Saturday, May 2, 2009
Wanna get a big "ooh!" when you cut into your next cake? I frosted this one with 7-minute frosting, which is marshmallowy sweet, stark white, and fluffy. After we sang happy birthday to Julie, I served the first piece and...
I saw this technique on Omnomicon a few months ago. I don't remember how I found it, but it looked like so much fun! I have always been skeptical of the cake mix/soda method Omnomicon used, but I was short on time, so I used a yellow cake mix prepared regularly. You can use any white or yellow cake mix (probably better with white cake, though my colors were plenty vibrant) or you could use a homemade cake batter, too. What follows isn't really a recipe, just a method.
- Prepare the batter according to instructions and measure it to see how much you have.
- Divide evenly into six bowls (or however many colors you want to use). You'll have about a cup of batter in each bowl.
- Color them with food coloring and stir them through thoroughly. I used fairly standard rainbow colors.
- Here's where it gets fun. Line two 8" or 9" pans with parchment paper and decide on the order of the colors. I went in rainbow order: red, pink, yellow, green, blue, purple. Measure about 2/3 cup of red, and pour it in a circle in one pan. Measure the same amount of pink and pour it in a blob, gently, right on top of the red, to make a concentric circle. Repeat with the yellow.
- Now switch and work on the other pan in reverse rainbow order. Start with the purple, then the blue, and then the green.
- You'll have just a little bit of each batter color left to finish each rainbow. Back to the first pan. Pour on the remaining green, then blue, then purple batter. In the second pan, continue in reverse order and pour on the yellow, then pink, then red.
- As you pour on the batter, the circles will spread out some, but mine didn't fill up the pan fully. I just tossed them in the oven, and they filled out fully during baking. Even if your circles aren't perfect, don't worry. The cake is going to be adorable no matter what.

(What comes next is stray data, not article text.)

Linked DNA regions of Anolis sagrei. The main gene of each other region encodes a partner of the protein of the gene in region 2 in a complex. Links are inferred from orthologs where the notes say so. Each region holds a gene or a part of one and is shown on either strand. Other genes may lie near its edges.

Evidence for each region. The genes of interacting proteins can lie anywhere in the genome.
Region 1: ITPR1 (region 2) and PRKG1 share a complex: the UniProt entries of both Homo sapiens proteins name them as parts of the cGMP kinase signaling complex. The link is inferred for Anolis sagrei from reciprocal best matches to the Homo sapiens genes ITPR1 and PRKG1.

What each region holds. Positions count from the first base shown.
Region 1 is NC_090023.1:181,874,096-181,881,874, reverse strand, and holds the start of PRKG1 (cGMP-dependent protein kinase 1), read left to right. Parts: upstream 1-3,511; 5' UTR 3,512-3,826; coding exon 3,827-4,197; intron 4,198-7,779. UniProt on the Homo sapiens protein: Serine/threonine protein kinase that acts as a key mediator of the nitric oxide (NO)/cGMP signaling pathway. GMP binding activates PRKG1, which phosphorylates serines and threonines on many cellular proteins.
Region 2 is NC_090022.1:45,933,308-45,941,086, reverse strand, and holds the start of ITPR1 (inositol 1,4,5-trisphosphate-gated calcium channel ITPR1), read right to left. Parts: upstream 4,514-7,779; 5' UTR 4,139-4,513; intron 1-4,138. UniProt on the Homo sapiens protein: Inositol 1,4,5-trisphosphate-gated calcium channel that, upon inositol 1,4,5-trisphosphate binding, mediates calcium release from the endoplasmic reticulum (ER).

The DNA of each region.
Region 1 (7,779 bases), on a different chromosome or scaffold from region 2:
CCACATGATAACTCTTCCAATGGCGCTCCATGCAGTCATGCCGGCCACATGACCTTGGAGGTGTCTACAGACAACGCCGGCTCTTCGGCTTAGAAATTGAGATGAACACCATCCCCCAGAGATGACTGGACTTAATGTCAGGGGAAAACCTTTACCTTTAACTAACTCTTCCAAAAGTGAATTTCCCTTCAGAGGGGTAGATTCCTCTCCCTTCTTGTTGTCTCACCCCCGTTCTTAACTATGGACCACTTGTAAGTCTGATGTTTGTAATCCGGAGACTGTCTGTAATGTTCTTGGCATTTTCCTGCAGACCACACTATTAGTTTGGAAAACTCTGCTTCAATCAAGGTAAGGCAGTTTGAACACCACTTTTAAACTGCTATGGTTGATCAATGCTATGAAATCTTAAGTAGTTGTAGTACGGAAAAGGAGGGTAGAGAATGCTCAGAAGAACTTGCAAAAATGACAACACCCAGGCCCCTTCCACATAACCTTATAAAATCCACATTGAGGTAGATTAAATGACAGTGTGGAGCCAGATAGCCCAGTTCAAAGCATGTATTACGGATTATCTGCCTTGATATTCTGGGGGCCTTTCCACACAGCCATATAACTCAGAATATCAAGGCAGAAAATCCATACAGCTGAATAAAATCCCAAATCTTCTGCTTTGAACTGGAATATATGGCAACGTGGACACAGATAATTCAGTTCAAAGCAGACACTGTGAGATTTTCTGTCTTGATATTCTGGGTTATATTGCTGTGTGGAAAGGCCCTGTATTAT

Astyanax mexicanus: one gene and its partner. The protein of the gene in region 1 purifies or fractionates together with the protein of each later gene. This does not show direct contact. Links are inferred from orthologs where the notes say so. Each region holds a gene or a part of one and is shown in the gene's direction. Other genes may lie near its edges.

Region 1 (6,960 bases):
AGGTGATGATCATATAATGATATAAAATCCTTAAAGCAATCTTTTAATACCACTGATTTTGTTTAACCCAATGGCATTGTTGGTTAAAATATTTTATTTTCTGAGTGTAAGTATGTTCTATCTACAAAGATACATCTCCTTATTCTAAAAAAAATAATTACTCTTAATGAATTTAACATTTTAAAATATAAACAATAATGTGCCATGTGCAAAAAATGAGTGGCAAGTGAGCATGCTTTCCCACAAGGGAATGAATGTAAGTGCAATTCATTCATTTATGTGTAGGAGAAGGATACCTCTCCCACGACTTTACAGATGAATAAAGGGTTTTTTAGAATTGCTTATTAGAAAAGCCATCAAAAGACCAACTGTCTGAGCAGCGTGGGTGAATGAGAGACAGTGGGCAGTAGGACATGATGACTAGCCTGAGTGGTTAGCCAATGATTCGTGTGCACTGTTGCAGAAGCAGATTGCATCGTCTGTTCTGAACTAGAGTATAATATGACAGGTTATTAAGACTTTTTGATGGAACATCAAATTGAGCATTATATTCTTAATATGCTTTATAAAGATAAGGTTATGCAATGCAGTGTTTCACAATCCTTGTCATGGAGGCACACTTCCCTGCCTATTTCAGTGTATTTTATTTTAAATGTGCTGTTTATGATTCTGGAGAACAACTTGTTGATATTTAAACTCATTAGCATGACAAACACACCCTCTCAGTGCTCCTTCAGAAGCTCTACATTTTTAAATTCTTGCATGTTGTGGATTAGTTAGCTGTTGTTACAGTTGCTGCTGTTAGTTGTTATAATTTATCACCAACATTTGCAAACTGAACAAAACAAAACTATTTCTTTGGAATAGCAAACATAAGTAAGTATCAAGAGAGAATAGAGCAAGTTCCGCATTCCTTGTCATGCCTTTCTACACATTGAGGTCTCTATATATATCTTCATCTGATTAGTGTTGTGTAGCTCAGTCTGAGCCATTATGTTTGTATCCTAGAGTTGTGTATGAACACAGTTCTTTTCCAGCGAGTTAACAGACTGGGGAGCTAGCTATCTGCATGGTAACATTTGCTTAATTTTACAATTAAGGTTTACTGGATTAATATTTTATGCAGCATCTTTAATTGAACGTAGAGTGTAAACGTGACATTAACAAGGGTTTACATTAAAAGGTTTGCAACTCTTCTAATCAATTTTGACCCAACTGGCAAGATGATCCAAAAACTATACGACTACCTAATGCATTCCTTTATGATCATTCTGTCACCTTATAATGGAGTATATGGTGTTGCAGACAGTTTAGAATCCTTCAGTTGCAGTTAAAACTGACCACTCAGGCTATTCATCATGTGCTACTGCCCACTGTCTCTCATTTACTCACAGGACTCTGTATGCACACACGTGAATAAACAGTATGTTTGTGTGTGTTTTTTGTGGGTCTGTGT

Here's what the batter will look like before it hits the oven:
Bake and cool as directed on the box or recipe.
For frosting, I used a pretty standard 7-minute frosting sent to me by my friend Anna. It is very sweet and honestly, combined with the cake mix cake, the whole thing was a little overly sugary. In general, I'd like this frosting better with either a super-dark chocolate cake or with something that's not too sweet. It might even be nice with a carrot cake, for those non-cream cheese frosting people, and Anna's friend Kim recently made it to accompany red velvet, with good success.
2 egg whites, unbeaten
1 1/2 cups sugar
5 tablespoons cold water
1/8 teaspoon cream of tartar
1 teaspoon vanilla
Put egg whites, sugar, water and cream of tartar in top of double boiler (I used a bowl set over a pan of water). Place over rapidly boiling water and beat constantly with an electric hand mixer until mixture will hold a peak, about seven minutes. I just set a timer and checked it a couple of times; it truly was done after seven minutes. Remove from heat, add vanilla and beat until cool and thick enough to spread.
This is extremely easy; it just takes a few minutes. It did not take long at all for the frosting to cool down enough to spread after being removed from the heat. In fact, once it cools and you start to frost the cake, you need to move fast. It starts to set up fairly quickly. I don't know whether you could stick it over the hot water again to warm it up or whether that would break it.
I originally wanted to use the back of a spoon (or a toothpick or chopstick or something?) to really spike up the frosting all around the cake. Unfortunately, by the time I finished slathering on the frosting, it was starting to set too much to even swirl it, except in the sections where the frosting was thickest. I threw on a few rainbow sprinkles just to give a clue as to what was inside.
Perfect for a kids' party - or even for grownups!